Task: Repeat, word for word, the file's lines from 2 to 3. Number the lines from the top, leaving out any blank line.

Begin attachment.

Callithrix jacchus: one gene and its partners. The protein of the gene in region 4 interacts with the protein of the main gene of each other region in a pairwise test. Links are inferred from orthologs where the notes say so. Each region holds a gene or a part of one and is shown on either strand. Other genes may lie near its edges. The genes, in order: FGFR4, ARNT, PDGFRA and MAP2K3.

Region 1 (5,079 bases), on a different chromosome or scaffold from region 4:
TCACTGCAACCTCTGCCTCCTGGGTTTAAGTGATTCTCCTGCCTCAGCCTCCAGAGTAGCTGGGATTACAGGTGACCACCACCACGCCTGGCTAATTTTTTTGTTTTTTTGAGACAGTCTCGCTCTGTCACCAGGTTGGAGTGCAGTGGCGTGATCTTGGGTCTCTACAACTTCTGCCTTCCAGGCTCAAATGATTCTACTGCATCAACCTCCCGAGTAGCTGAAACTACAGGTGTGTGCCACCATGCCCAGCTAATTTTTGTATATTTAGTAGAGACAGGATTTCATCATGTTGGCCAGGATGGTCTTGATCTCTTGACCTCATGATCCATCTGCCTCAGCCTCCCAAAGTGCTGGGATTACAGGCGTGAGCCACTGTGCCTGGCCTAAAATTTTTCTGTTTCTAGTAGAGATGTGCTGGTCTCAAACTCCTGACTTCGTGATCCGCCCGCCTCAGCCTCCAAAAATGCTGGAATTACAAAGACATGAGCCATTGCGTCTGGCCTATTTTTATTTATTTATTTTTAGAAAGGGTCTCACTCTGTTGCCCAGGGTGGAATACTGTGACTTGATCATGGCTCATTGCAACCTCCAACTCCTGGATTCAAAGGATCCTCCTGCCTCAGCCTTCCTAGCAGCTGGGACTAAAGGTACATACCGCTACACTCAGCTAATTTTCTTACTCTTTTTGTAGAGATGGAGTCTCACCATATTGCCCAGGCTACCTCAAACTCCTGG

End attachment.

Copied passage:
Region 1 (5,079 bases), on a different chromosome or scaffold from region 4:
TCACTGCAACCTCTGCCTCCTGGGTTTAAGTGATTCTCCTGCCTCAGCCTCCAGAGTAGCTGGGATTACAGGTGACCACCACCACGCCTGGCTAATTTTTTTGTTTTTTTGAGACAGTCTCGCTCTGTCACCAGGTTGGAGTGCAGTGGCGTGATCTTGGGTCTCTACAACTTCTGCCTTCCAGGCTCAAATGATTCTACTGCATCAACCTCCCGAGTAGCTGAAACTACAGGTGTGTGCCACCATGCCCAGCTAATTTTTGTATATTTAGTAGAGACAGGATTTCATCATGTTGGCCAGGATGGTCTTGATCTCTTGACCTCATGATCCATCTGCCTCAGCCTCCCAAAGTGCTGGGATTACAGGCGTGAGCCACTGTGCCTGGCCTAAAATTTTTCTGTTTCTAGTAGAGATGTGCTGGTCTCAAACTCCTGACTTCGTGATCCGCCCGCCTCAGCCTCCAAAAATGCTGGAATTACAAAGACATGAGCCATTGCGTCTGGCCTATTTTTATTTATTTATTTTTAGAAAGGGTCTCACTCTGTTGCCCAGGGTGGAATACTGTGACTTGATCATGGCTCATTGCAACCTCCAACTCCTGGATTCAAAGGATCCTCCTGCCTCAGCCTTCCTAGCAGCTGGGACTAAAGGTACATACCGCTACACTCAGCTAATTTTCTTACTCTTTTTGTAGAGATGGAGTCTCACCATATTGCCCAGGCTACCTCAAACTCCTGG